This week I started training my boys (5 & 3) to sweep and swiffer. They’re work isn’t perfect and takes longer than I can do it, but if they work at it every day they will improve and the floors will be tolerably clean – but not perfect. And we are all ok with that.

    Now I’m off to work on my bedroom. Something I’ve avoided all summer because of my perfectionism. = ) Thanks for the reminder that something is better than nothing.

    stephaniesmommybrain’s last blog post…Random Things Meme

  24. I have learned, since becoming a mother, that perfection will not happen for a long time in this house. I want my kids to be kids and my house to be a home. If it is perfect than I am missing the point somewhere. Although the chaos bothers me, as I sit next to a pile of crayons and coloring books, I know I am creating great memories for our kids. That is so much more important!!

    Great post as always!

    Amy’s last blog post…An Olympics Family Night

  25. Another wonderful post. This one we should all read everyday to keep us focused on the truly important. Love the part about your dad and the speeding ticket. I wish I could always be so level headed.

    Debbie’s last blog post…Jane, Stop This Crazy Thing

  26. Perfection is overrated and perfectists are usually the ones that wind up with a shaven head and a shot gun at the top of a clock tower. Nobody can live up to even their own ideas of perfection, so there’s little point in trying. I’m happy enough as long as things get “finished”.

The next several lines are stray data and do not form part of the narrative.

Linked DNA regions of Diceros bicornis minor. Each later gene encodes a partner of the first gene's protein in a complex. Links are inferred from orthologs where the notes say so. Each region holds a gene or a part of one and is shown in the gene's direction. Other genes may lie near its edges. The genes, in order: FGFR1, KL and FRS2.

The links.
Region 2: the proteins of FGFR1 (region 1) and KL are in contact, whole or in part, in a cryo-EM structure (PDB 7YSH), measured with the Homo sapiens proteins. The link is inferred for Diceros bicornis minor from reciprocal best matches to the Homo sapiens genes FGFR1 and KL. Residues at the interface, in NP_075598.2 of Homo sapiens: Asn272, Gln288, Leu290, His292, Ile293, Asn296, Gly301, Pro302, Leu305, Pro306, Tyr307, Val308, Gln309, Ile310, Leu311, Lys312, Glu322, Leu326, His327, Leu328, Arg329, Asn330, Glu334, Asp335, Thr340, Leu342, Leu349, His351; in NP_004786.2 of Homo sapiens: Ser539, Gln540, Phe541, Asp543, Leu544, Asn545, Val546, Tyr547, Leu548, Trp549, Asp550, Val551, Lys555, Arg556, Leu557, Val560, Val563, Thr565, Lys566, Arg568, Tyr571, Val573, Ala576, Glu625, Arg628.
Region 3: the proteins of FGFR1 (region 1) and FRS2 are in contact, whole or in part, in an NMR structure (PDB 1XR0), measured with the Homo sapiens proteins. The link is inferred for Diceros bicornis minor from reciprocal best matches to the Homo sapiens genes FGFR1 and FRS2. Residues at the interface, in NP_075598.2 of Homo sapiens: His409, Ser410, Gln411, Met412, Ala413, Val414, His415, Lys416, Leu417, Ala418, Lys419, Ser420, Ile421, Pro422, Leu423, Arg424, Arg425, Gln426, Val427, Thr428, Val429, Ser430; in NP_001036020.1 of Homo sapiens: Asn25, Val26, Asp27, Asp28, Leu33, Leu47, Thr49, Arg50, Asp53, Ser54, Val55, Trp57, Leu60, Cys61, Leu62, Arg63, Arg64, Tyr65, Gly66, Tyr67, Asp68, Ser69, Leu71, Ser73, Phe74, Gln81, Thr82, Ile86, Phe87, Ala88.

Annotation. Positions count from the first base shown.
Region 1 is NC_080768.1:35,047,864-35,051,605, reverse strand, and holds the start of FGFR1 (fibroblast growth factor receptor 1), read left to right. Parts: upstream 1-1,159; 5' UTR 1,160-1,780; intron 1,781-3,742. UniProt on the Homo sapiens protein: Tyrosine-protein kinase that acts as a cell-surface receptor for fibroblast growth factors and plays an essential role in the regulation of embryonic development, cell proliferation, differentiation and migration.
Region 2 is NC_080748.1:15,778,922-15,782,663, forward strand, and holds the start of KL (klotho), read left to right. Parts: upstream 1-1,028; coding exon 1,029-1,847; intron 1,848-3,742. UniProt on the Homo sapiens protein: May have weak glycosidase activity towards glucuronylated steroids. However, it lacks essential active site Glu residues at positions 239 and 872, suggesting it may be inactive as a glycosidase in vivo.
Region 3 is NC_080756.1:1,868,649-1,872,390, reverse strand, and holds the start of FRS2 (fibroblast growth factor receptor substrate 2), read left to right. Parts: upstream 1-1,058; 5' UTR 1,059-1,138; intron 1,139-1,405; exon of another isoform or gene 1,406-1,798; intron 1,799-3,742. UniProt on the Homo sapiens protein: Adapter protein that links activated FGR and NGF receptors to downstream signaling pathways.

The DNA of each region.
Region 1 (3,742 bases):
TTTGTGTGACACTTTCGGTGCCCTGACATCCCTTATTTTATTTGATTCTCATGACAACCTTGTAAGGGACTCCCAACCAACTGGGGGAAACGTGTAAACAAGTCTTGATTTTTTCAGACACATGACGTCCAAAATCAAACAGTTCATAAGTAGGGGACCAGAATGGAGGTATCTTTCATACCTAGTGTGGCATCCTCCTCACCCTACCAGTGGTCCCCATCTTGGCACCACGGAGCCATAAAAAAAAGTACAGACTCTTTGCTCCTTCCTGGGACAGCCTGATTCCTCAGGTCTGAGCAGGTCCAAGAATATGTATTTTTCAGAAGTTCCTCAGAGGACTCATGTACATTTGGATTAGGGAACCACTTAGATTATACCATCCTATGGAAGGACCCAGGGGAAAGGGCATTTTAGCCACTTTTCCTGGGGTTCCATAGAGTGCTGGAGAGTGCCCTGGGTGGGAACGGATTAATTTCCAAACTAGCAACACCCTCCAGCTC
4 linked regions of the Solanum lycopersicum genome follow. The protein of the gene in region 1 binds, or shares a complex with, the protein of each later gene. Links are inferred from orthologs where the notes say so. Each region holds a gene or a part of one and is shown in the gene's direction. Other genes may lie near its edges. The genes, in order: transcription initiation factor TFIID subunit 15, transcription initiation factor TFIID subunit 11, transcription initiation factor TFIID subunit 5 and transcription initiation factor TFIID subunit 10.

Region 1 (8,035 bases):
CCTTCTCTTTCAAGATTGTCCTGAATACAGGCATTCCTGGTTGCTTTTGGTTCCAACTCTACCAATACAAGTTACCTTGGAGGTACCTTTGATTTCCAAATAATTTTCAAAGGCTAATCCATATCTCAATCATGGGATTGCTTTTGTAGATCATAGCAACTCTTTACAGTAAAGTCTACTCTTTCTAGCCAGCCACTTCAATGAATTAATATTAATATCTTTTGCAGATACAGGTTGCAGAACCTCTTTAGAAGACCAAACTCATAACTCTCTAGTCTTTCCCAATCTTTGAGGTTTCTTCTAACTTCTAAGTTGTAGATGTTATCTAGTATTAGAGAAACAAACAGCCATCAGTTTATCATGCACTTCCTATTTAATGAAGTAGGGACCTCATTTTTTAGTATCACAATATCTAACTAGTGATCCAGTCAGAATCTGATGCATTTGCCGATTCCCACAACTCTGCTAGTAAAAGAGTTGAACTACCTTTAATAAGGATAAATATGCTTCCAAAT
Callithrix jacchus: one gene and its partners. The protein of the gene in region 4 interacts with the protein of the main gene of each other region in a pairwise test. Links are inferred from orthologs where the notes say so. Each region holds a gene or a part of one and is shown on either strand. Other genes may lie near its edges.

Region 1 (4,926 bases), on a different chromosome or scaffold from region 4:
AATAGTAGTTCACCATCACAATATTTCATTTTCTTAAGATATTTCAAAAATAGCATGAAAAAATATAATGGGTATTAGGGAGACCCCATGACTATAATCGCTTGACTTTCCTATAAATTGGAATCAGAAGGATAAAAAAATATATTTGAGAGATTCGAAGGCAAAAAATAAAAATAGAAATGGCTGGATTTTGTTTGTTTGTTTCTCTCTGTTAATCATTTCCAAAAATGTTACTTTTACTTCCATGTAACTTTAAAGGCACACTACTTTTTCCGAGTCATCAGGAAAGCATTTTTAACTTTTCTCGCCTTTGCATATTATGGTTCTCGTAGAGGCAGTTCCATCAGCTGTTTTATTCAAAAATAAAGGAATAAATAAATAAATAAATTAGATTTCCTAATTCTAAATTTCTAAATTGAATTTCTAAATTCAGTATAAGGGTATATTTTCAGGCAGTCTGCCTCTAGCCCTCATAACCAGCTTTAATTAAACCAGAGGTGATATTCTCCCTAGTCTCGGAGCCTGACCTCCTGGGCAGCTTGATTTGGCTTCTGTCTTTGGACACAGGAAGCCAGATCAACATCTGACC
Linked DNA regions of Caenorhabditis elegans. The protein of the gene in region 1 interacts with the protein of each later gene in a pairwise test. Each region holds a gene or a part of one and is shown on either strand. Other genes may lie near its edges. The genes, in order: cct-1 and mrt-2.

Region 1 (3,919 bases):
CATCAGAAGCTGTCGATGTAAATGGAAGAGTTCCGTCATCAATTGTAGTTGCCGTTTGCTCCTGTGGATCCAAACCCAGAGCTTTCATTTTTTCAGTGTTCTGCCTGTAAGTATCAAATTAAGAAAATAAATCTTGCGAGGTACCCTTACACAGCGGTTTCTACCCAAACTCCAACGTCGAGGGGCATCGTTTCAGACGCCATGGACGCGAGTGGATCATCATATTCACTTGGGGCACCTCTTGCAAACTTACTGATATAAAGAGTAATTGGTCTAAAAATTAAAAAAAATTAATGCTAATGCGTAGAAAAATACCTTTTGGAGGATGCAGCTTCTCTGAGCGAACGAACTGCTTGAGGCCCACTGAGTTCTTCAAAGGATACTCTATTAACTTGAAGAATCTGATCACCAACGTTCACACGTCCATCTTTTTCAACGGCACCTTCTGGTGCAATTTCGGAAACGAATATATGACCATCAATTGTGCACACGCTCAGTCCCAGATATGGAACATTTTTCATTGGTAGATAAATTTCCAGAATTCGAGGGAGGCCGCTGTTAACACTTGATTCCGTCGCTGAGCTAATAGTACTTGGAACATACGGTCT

I’m loving this series by the way.

    Leanne’s last blog post…Monumental FUBARedness

  27. perfectism…hmmm…grace
    oh how I need grace!
    I have learned to need it and give it!
    Four kids, an at home hubby (pastor) who studies at his desk in our garage turned living room! 🙂
    We decorated that living room very grown up! But very low maintenance on cleaning. It takes 15 minutes tops for it to be in Perfect shape!
    With his cases of books, dark leather furniture and then a copper fireplace taking one corner and desk unit in another. It isn’t the place for jumping and wrestling, it is a place for reading, snuggling with kids, or just enjoying solitude.
    It also has a door to close off to the rest of house, which helps keep it in state of readiness!
    My kids love to lay on the couch or big thick rug and color or some other quiet thing. Having a spot to go when the rest of the house is in turmoil…piles of laundry, dishes and overdue library books, is important to the whole family.

    Anne’s last blog post…Truckloads of Patience

  28. Hi, I have been lurking for a while…so I thought I should finally make my debut lol!!! I love your blog and the design, it is beautiful! But anyways, this post is great. I’m not even a perfectionist (far from it) but I do sometimes look at my living room after my son (a toddler) has gone wild in it and come very close to just breaking down it tears! So it’s good to hear from someone else that young children will do this and it’s not just my son 😉

    Alexis’s last blog post…Homeschool Software – An Introduction

  29. I thought this was a great post! Thank you for mentioning grace in regards to our strivings for perfection. I too believe that when we have done all that we can the Lord’s grace then kicks in. We will not be perfect on our own but isn’t wonderful to know that He will make up the difference.
    It’s also interesting to think of grace as enabling power. I believe grace can be a heaven sent increase of power and ability to help us accomplish all the good things we’d like to do.

  30. Cornélie says:

    Sorry, this will not come in good english! 🙂
    An other belief that we have to get rid of, is that our home will be cleaner when the kids grow up!!! It doesn’t… !